North Dakota: Doctors Collecting Information on Hepatitis Drug
January 4, 2006
A team of Bismarck doctors are using data from medical charts to analyze the treatment of North Dakota prisoners infected with hepatitis C. Drs. Jeff Hostetter, Kent Martin, John Hagan and Olimpia Rauta will eventually present the information to CDC.
Methamphetamine, which is linked to needle-sharing by drug users, is being blamed for a rise in hepatitis C cases. In 2000, Hostetter said 10 percent of inmates in the North Dakota State Penitentiary were meth users. That number rose to 62 percent in 2005. "People who use meth have high-risk behavior," explained Hostetter. "When they're tweaked out on meth, they don't care about having clean needles."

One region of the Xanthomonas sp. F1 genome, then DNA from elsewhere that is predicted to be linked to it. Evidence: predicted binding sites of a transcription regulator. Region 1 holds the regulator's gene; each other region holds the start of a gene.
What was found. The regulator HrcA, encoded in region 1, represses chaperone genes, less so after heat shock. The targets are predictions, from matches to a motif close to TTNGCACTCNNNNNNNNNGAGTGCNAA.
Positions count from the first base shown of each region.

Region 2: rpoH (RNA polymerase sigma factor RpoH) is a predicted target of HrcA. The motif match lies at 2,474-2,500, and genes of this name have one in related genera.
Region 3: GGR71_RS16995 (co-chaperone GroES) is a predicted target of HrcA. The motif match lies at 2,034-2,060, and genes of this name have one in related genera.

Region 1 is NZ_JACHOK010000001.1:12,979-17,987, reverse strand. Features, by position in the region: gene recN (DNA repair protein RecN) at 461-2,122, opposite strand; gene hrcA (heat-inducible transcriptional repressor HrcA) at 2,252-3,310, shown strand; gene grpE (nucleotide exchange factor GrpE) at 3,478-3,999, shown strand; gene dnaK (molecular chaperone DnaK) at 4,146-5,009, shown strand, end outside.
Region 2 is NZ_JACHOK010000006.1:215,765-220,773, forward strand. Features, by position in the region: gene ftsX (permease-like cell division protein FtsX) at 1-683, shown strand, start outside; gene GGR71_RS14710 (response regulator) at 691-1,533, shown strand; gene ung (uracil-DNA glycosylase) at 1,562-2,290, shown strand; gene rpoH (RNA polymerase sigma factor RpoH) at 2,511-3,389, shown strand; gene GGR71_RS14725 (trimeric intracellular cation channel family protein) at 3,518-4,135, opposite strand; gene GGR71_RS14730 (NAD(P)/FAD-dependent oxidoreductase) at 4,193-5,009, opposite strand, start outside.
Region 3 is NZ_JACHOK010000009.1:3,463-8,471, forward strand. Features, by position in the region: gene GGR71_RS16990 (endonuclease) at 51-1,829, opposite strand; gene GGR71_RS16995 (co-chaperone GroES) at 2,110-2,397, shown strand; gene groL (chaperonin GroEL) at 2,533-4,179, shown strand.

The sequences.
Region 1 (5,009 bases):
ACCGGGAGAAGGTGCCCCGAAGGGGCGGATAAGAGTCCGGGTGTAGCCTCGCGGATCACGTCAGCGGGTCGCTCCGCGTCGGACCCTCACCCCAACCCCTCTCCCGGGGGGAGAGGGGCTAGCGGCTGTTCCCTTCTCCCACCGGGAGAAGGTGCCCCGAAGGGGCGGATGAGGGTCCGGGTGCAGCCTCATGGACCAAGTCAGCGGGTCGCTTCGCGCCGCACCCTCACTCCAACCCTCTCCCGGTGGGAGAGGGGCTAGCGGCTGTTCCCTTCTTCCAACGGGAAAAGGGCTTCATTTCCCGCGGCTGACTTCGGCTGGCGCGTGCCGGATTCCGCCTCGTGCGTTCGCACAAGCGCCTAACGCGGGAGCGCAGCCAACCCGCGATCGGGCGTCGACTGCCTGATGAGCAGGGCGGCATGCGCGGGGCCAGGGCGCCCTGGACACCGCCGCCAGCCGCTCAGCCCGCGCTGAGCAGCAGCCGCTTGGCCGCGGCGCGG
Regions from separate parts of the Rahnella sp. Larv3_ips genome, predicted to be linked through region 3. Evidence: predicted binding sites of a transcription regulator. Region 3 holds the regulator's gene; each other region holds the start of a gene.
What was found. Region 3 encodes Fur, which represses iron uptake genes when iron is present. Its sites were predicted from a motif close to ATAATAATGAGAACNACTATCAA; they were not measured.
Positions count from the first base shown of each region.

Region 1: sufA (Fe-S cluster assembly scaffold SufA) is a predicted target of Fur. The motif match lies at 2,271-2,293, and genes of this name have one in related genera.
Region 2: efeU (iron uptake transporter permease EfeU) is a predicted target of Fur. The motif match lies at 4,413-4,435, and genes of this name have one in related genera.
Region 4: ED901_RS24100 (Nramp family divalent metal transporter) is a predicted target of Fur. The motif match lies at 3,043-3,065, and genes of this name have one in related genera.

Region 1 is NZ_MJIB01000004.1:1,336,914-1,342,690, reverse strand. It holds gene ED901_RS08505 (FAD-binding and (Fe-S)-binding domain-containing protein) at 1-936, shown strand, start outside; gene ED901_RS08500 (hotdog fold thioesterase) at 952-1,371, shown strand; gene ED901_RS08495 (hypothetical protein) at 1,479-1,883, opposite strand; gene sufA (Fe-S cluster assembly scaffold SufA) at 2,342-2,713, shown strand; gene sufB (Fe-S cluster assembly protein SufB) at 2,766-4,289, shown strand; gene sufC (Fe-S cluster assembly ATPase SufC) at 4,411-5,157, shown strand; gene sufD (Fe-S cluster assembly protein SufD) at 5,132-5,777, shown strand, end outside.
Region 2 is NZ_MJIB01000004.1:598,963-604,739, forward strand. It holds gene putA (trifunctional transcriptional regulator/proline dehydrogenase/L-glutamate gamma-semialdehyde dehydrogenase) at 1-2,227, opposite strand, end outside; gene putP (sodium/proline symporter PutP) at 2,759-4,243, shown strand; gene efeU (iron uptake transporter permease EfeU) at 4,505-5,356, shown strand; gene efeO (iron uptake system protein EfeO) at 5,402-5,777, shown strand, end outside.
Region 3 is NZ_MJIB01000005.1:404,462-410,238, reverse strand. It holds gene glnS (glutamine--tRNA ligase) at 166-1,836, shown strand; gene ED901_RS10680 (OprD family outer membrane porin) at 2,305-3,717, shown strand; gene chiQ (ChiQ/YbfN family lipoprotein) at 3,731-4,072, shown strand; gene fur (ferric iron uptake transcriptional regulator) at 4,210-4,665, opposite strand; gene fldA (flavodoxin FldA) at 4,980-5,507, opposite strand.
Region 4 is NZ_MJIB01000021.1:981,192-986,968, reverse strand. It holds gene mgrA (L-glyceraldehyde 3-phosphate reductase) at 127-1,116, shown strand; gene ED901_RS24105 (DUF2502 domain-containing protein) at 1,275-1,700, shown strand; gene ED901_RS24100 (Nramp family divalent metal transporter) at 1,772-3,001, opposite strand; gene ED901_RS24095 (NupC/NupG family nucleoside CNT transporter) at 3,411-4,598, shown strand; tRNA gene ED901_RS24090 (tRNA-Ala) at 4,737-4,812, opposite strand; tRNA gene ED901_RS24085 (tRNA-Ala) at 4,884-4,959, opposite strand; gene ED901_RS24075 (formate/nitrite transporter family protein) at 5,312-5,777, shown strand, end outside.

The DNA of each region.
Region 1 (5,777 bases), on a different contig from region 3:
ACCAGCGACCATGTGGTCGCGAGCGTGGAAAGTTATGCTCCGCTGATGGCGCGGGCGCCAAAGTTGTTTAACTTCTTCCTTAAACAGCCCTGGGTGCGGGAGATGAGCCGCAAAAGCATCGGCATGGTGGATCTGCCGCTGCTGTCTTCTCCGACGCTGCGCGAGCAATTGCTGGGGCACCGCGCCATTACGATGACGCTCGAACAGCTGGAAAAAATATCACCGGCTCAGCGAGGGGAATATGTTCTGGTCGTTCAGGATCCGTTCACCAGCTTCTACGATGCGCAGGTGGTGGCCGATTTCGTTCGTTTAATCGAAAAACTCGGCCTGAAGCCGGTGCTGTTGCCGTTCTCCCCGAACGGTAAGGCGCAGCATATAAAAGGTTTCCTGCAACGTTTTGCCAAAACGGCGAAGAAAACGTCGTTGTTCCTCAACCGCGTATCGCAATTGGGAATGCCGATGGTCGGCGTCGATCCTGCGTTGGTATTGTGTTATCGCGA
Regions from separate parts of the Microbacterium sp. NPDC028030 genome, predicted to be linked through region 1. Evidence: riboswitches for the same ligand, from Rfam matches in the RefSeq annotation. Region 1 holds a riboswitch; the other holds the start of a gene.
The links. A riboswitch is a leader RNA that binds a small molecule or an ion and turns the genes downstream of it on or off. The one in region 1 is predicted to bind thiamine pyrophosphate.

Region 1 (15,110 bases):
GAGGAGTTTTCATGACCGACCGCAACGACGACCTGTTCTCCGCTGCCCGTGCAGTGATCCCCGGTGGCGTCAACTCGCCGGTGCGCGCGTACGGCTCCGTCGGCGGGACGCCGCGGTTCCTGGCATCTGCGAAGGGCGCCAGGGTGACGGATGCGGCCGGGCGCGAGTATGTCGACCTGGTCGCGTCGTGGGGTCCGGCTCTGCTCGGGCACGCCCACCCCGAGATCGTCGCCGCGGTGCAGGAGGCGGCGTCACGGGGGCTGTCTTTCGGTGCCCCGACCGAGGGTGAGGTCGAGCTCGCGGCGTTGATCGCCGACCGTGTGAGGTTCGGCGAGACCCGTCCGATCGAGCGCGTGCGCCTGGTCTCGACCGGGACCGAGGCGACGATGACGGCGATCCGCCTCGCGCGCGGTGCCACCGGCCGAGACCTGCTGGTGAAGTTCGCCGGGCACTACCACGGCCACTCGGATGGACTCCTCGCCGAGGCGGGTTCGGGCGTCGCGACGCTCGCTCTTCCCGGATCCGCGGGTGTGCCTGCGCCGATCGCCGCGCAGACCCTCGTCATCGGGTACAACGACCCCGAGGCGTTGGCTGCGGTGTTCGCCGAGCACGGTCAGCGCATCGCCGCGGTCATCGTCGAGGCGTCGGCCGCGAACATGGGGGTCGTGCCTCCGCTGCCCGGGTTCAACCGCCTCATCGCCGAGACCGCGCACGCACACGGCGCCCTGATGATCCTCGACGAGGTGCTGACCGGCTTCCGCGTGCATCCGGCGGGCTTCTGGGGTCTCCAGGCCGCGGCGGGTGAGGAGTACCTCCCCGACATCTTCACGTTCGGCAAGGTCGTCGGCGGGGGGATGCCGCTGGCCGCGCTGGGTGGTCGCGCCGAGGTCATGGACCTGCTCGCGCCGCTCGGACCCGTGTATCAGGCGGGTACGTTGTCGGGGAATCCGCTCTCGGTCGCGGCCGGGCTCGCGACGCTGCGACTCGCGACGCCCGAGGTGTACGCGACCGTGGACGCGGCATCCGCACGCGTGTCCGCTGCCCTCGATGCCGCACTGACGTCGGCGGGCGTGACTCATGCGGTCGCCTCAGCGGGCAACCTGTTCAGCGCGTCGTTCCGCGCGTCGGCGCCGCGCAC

Martin and Hagan have been treating hepatitis C-infected inmates with consensus interferon, a drug that is less expensive and has fewer side effects than the more common treatment. However, consensus interferon must be administered three times a week, which proves difficult from some patients. "They forget or just don't come in for the shot. It's not effective if they don't get them," said Hostetter.
According to Hostetter, inserting a pump to deliver consensus interferon is an option for ensuring timely dosing. Another option is having public health officials give the injections to make sure patients receive them on time.
This article was provided by U.S. Centers for Disease Control and Prevention. It is a part of the publication CDC HIV/Hepatitis/STD/TB Prevention News Update. Visit the CDC's website to find out more about their activities, publications and services.